This week the question is whether President Obama should speak at Notre Dame. Last week it was whether Kathleen Sebelius should become the Health and Human Services secretary. The week before that it was over health-care workers’ rights to refuse to offer services they consider immoral. Next week it will be over … something else. There’s always something else.
It’s his conclusion that is both obvious and inescapable:
Let’s just say that my mail demonstrates quite amply that respectful dialogue and the quest for common ground even amidst unresolved differences is not popular with culture warriors.
If Notre Dame has done their job right, students will already be sound in their Catholic beliefs. It should not be an issue where the President stands on his ideas of life. He is coming to speak to students about their role in the world, what they will face when they embark on the next chapter of their lives. More than anything, it is the students’ first test of maintaining a Catholic identity in light of someone who does not share some of their beliefs. There is a way to still maintain a Catholic identity, to reconcile faith, and still listen to the Commander-in-Chief of this great nation.
Read the entire piece here.
Florida state Sen. Steve Wise, R-Jacksonville, introduced legislation which the Florida Academy of Science says “leaves the door open for the introduction in the public school curriculum of nonscientific and covertly religious doctrines.”
Standard Creationist strategy these days.
Creationism failed when social conservatives brought “strengths and weaknesses” back to the table today. A “compromise” prevailed in a 13-2 vote.
The adopted compromise says:
In all fields of science, analyze, evaluate and critique scientific explanations by using empirical evidence, logical reasoning, and experimental and observational testing, including examining all sides of scientific evidence of those scientific explanations so as to encourage critical thinking by the student.
Although that language seems clear, this decades-long battle has a way of knotting itself back up into lawsuits.
Evens so, the “strengths and weaknesses” charade is at this level over. Everything appears to be about implementation now.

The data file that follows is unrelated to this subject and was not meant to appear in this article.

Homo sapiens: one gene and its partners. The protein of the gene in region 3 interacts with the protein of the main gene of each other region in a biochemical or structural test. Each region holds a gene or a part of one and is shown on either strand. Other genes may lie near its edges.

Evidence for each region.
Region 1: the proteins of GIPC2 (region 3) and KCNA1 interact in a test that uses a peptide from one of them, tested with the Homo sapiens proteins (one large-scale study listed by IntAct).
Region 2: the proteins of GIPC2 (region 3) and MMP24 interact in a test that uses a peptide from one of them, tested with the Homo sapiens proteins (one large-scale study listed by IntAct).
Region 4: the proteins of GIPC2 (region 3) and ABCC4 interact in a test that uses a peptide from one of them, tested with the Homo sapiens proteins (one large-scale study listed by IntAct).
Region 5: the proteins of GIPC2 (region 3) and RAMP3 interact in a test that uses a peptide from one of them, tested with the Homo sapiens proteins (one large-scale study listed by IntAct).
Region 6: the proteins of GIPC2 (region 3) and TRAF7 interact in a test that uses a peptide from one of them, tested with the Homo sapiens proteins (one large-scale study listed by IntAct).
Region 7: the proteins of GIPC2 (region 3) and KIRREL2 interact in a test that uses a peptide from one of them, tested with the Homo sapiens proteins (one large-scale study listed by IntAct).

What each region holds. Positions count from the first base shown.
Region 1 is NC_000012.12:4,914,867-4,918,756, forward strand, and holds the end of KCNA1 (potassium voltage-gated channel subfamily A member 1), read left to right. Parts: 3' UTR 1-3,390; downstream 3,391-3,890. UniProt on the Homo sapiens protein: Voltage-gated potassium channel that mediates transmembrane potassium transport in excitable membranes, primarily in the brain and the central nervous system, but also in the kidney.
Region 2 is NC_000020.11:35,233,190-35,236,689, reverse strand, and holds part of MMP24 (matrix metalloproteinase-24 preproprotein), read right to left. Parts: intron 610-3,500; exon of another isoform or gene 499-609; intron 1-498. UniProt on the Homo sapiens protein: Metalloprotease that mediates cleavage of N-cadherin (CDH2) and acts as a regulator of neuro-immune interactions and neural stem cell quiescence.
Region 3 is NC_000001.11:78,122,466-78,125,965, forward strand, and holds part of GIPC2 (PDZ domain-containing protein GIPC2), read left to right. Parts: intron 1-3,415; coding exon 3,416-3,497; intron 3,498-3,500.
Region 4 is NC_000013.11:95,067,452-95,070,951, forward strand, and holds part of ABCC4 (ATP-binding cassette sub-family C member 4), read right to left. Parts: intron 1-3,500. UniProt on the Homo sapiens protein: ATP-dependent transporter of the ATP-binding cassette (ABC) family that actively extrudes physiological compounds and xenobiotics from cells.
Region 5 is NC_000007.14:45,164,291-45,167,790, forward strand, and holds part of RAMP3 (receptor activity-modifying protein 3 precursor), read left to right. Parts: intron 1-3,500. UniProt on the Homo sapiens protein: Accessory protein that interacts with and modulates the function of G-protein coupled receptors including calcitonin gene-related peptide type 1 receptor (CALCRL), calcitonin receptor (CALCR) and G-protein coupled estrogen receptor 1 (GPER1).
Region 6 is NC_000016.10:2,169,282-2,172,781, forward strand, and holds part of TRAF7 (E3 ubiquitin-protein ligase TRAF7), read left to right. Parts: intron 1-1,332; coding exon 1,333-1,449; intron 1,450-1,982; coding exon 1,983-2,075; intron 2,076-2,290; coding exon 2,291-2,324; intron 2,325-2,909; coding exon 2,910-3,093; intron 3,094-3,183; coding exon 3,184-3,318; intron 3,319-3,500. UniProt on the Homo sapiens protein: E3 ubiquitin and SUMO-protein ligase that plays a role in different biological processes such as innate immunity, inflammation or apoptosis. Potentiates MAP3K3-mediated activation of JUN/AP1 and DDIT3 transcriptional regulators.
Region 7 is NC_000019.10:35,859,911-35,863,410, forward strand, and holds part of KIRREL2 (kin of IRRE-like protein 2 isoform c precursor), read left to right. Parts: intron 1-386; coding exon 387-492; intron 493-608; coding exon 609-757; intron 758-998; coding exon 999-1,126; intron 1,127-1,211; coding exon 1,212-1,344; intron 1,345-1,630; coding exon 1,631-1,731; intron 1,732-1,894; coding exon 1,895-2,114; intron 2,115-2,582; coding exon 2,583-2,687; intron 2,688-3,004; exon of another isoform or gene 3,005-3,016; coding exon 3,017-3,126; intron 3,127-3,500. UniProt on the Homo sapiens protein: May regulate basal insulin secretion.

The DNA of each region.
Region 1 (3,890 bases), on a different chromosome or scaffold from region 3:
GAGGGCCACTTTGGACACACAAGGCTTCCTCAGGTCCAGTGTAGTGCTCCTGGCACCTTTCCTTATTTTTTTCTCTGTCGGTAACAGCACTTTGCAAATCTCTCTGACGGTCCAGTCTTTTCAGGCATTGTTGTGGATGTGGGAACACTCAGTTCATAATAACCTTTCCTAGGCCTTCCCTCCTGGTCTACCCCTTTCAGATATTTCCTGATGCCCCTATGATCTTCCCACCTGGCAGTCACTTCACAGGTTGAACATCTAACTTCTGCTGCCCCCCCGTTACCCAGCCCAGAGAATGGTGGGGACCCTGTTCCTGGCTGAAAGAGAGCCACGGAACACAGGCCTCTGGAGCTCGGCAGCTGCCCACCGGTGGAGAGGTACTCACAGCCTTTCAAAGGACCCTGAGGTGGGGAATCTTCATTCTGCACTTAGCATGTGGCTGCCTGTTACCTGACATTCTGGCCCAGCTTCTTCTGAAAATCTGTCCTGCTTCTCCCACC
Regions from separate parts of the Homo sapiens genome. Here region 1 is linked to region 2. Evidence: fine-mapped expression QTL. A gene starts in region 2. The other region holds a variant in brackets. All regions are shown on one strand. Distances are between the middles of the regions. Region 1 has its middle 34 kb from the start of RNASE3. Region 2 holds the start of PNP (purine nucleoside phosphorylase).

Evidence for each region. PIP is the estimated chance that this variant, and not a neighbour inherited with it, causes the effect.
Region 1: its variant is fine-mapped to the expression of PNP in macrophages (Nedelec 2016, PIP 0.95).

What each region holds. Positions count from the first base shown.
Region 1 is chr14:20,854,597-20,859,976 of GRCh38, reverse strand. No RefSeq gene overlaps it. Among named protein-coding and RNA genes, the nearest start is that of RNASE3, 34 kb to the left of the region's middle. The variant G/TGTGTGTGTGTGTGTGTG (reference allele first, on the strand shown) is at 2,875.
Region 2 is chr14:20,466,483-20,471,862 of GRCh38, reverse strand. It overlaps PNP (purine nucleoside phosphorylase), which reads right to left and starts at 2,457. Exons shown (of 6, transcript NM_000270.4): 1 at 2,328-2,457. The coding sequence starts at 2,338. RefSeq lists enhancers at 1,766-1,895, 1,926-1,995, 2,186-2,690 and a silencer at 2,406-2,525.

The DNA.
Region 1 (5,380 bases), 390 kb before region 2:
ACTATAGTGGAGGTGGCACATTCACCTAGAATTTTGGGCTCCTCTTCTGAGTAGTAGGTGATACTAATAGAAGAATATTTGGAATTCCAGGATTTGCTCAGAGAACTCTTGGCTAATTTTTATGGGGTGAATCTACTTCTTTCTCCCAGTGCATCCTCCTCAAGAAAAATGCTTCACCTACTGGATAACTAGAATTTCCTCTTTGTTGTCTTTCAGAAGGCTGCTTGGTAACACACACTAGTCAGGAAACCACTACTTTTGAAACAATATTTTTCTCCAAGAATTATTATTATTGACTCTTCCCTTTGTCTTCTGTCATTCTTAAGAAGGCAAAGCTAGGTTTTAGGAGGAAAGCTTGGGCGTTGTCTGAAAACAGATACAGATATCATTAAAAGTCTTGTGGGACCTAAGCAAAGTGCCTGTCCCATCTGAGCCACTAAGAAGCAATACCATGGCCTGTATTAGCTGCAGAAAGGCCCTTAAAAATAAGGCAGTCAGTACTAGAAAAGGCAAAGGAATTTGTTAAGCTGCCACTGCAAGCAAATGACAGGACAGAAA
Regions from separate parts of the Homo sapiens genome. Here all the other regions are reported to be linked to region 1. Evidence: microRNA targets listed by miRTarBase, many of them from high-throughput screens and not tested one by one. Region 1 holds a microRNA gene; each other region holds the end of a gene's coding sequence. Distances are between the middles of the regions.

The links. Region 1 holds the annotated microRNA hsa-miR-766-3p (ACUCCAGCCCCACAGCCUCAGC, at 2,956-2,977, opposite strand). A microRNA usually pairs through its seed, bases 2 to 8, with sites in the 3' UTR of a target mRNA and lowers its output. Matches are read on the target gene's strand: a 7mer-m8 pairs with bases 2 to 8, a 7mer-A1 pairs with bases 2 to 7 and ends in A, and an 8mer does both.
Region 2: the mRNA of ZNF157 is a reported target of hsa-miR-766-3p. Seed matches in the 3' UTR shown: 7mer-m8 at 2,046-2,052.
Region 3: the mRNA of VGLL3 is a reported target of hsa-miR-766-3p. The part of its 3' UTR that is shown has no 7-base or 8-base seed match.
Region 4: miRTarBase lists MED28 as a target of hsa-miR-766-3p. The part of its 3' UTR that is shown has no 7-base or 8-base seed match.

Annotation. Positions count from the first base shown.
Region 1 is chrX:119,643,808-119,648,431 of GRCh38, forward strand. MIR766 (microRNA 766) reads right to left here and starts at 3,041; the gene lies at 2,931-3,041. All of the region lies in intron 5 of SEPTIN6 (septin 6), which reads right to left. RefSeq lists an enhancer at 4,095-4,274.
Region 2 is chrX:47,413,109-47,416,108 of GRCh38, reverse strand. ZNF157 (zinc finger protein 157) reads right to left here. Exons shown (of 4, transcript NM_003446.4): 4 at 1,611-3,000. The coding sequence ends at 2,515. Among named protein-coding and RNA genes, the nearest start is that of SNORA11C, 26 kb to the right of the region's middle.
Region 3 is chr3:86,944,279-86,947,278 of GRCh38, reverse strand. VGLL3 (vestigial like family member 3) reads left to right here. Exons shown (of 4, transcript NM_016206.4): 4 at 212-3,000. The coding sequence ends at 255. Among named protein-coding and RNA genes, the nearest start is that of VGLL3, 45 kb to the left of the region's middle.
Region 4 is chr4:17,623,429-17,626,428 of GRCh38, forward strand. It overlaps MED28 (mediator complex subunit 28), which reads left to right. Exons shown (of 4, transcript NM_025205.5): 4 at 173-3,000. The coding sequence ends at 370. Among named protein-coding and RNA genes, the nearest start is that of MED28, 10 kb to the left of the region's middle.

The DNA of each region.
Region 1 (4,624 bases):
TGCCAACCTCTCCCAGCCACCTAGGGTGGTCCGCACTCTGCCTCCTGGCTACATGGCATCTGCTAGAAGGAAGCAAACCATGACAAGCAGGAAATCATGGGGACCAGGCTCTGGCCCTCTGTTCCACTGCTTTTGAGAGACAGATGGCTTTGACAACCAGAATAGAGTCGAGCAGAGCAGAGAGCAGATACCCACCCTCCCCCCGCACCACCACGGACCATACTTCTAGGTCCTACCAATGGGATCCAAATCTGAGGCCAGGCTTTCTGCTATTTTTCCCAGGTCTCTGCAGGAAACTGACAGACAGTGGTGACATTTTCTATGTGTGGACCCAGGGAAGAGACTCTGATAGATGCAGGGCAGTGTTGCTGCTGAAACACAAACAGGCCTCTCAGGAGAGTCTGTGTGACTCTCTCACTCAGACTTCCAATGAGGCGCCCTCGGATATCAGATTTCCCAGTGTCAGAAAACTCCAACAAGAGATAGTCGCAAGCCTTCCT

It did so after spawning an international uproar over the original post-facto editing of the Papal words. The Pope told reporters that distribution of condoms to combat the HIV/AIDS epidemic “even aggravates the problems.” The Vatican published an official record which said condoms merely “risked” aggravating the problem.
The rollback to “aggravates” does not nullify The Lancet’s suggestion that “the Vatican’s attempts to tweak the Pope’s words, further tampering with the truth, is not the way forward.” It underlines the Vatican’s problem.
Surviving ink-stained wretches, creatures of newspaper newsrooms, know corrections must be published with attendant apologies, not circumvented. The Vatican has merely made another “tweak,” lacking acknowledgment of and repentance for the original error. We all know that if we sweep enough things under the rug, our audience’s faith in our integrity will go there as well.
The last-gasp effort died on a deadlocked 7-7 vote of the Texas State Board of Education. The lost motion would have restored a 20-year-old requirement that science classes discuss the so-called weaknesses in the theory of evolution.
Social conservatives did make less important amendments, but the basic teaching of evolution as accepted science will now be written into science textbooks.
The final decision, expected today, is of overarching importance because the size of the Texas textbook market gives it sweeping, national impact on the way school science textbooks in general are written.
Concluding, it said [registration required]:
Whether the Pope’s error was due to ignorance or a deliberate attempt to manipulate science to support Catholic ideology is unclear. But the comment still stands and the Vatican’s attempts to tweak the Pope’s words, further tampering with the truth, is not the way forward. When any influential person, be it a religious or political leader, makes a false scientific statement that could be devastating to the health of millions of people, they should retract or correct the public record. Anything less from Pope Benedict would be an immense disservice to the public and health advocates, including many thousands of Catholics, who work tirelessly to try and prevent the spread of HIV/AIDS worldwide.
Condoms are the key to safe sex. They not only prevent HIV, but many sexually transmitted infections. And they prevent unwanted pregnancies. Sexual intercourse is a reality of the human condition. Promoting ONLY abstinence to control the HIV/AIDS epidemic is a naïve and unrealistic approach. A more attainable goal is to ensure that people behave in a safe way.
Pharyngula applauds, of course.
Do you support Notre Dame and President Fr. John Jenkins in his decision to invite President Barack Obama to speak at the 2009 graduation commencement?
Cry havoc and loose the dogs of Web petition.
She was addressing the story of South Bend, Indiana Roman Catholic Bishop John D’Arcy’s boycott of the Notre Dame graduation ceremonies at which President Barack Obama will be honored.
Let her help you substitute legislative fact for fiction and filter spin out of science here.